Zip Stove


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Peak to Peak Trail and Wilderness Links


Picture from ZZ Manufacturing Web Site

Price: $52.00

Weight (Manufacturer): 16 ounces

Weight (Tested): 19.8 ounces

Fuel: Wood

URL: ZZ Stove





Initial Review

Follow Up report

Trip report


Initial Review:

A few years ago when I decided to try lightening up my pack load, I decided that my Peak 1 Multifuel was a big target for the hit list. It has a 1.5 pound base weight with the spare fuel bottle, and then you need to carry fuel, sometimes up to another 1.5 pounds. So I started looking at MSR Whisperlites, Primus Varifuels, and the Zip Stove.

I eventually built my Cat Stove which turns out to be a great choice, but I've always wondered about the claimed performance of the Zip Stove and the possibility of my passing a great opportunity for weight savings with outstanding performance.

The claims are 1 pound weight for the stove, operates off one AA battery, burned anything combustible - including wet wood, and rugged construction. So now you have a stove that you don't need to carry fuel for (obvious weight savings), can hardly break, and weighs less than many gas stoves. I even found sites that had instructions to reduce the zip stove weight.

Part of my problem with accepting all this was the fact that the weight on different pages wasn't clear, the manufacturer's web site wasn't very informative, and I couldn't find a store to actually see one. So it was a great unknown as to whether it was worth trying.

Recently I became acquainted with another backpacker with a trail name of Hog On Ice, who owned one and wanted my opinion on them. I told him how I really didn't have one since I had never used one, but I was interested in the idea. He offered to let me try one, and promptly mailed it to me. So here I am - playing with a new stove for the comparison tests.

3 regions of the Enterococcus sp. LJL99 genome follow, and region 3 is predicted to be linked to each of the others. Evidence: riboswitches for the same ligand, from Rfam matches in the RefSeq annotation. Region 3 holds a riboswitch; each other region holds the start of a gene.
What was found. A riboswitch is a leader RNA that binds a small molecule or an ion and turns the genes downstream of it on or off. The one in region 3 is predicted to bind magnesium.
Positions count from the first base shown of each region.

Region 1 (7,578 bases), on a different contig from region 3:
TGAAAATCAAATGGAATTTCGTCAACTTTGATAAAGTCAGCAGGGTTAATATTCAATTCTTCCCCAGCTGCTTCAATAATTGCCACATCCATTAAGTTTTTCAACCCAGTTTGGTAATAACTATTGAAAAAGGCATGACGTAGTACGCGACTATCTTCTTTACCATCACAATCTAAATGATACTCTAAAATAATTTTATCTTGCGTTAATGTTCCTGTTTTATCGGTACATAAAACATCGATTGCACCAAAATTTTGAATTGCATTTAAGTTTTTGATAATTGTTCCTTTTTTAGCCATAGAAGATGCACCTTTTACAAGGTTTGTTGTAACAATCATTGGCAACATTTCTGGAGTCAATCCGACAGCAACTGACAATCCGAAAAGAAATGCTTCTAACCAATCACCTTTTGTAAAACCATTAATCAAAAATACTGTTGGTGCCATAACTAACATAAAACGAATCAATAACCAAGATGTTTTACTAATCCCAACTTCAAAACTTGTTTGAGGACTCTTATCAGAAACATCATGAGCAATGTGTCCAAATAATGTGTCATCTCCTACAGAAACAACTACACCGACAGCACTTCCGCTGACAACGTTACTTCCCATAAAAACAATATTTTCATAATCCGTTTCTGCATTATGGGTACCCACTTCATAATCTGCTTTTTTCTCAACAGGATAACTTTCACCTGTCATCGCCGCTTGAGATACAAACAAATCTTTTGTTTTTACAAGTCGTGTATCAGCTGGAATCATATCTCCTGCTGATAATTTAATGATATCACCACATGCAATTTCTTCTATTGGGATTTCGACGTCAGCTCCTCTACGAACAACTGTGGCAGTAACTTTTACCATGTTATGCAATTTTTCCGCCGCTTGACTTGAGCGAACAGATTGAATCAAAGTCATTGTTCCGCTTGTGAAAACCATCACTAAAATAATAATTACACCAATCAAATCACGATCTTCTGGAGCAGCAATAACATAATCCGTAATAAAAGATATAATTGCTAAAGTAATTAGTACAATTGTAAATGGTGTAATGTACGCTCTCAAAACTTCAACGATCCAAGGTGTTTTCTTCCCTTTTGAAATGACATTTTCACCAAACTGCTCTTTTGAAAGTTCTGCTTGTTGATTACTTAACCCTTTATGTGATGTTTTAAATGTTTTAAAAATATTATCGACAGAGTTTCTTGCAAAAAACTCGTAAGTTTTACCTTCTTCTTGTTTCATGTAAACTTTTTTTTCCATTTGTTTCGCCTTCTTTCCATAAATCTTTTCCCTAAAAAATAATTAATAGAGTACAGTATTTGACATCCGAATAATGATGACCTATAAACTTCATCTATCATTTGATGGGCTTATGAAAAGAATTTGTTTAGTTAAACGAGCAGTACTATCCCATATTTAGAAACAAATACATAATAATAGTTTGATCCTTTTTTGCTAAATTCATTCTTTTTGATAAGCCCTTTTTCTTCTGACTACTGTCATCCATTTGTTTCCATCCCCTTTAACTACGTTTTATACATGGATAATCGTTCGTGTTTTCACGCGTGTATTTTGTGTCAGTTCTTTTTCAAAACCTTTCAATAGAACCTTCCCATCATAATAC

Zip out of the box

My first impression when I opened the package was - gee this thing is big and heavy! Actually, it isn't that heavy, but after months of using alcohol and Esbit stoves, it sure did seem like it. So, I put it on the scale - 19.8 ounces without a battery, if you use a AA lithium battery, then 20.3 should be the carried weight.  It packs down by removing the base and putting it inside the burn chamber of the stove. the stove is about the right size to fit inside a 1.5L pot. If you use a pot that large, then you can pack it in there to reduce bulk.

Base and motor in placeMy next impression was that it looks well constructed, except for the base which seems a little flimsy. The entire thing is made of stamped metal and put together with bolts and pop rivets.




Zip assebled

The burn chamber has an outer wall made of metal and an inner chamber wall of the same material. Along the inside of this inner chamber are 16 air holes. At the bottom of the chamber is a intake hole. The fan, which is a part of the base, blows up the bottom hole, circulating the air between the outer wall and the inner chamber then blowing out thru the air holes of the inner chamber. This causes the fire in the inner chamber to burn like a forge. the fan is the same type used in tape recorders - so it will operate for hours without fail. It runs off 1.5 volts from the AA battery which is housed inside a stamped metal box connected by the power cord, and is controlled by a three way switch for off - low - high operation of the fan. The pot sits above the burn chamber on four pot holder stands which gives room to feed small twigs and air opening for the fire to breath.